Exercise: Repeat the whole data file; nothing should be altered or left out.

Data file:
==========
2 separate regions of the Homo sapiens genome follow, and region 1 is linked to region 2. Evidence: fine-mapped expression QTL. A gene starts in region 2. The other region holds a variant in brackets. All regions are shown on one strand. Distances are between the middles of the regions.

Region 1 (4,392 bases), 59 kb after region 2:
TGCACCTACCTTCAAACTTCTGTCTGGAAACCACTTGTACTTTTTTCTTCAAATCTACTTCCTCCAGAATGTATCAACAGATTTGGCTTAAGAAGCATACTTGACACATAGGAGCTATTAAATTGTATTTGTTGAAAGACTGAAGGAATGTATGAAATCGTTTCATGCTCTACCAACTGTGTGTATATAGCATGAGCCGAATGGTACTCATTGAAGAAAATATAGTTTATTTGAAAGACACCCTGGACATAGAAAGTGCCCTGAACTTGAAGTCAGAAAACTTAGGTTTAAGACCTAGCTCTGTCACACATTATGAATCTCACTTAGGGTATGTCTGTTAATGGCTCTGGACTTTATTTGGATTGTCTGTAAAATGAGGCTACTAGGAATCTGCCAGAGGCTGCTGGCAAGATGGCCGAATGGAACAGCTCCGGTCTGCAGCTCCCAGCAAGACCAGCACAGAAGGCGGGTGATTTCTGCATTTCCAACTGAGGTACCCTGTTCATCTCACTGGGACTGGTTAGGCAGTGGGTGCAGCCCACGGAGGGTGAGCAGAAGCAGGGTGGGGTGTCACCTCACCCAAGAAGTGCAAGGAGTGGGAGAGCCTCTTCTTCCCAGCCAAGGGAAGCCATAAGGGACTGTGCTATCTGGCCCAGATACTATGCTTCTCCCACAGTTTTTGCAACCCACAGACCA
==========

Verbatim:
2 separate regions of the Homo sapiens genome follow, and region 1 is linked to region 2. Evidence: fine-mapped expression QTL. A gene starts in region 2. The other region holds a variant in brackets. All regions are shown on one strand. Distances are between the middles of the regions.

Region 1 (4,392 bases), 59 kb after region 2:
TGCACCTACCTTCAAACTTCTGTCTGGAAACCACTTGTACTTTTTTCTTCAAATCTACTTCCTCCAGAATGTATCAACAGATTTGGCTTAAGAAGCATACTTGACACATAGGAGCTATTAAATTGTATTTGTTGAAAGACTGAAGGAATGTATGAAATCGTTTCATGCTCTACCAACTGTGTGTATATAGCATGAGCCGAATGGTACTCATTGAAGAAAATATAGTTTATTTGAAAGACACCCTGGACATAGAAAGTGCCCTGAACTTGAAGTCAGAAAACTTAGGTTTAAGACCTAGCTCTGTCACACATTATGAATCTCACTTAGGGTATGTCTGTTAATGGCTCTGGACTTTATTTGGATTGTCTGTAAAATGAGGCTACTAGGAATCTGCCAGAGGCTGCTGGCAAGATGGCCGAATGGAACAGCTCCGGTCTGCAGCTCCCAGCAAGACCAGCACAGAAGGCGGGTGATTTCTGCATTTCCAACTGAGGTACCCTGTTCATCTCACTGGGACTGGTTAGGCAGTGGGTGCAGCCCACGGAGGGTGAGCAGAAGCAGGGTGGGGTGTCACCTCACCCAAGAAGTGCAAGGAGTGGGAGAGCCTCTTCTTCCCAGCCAAGGGAAGCCATAAGGGACTGTGCTATCTGGCCCAGATACTATGCTTCTCCCACAGTTTTTGCAACCCACAGACCA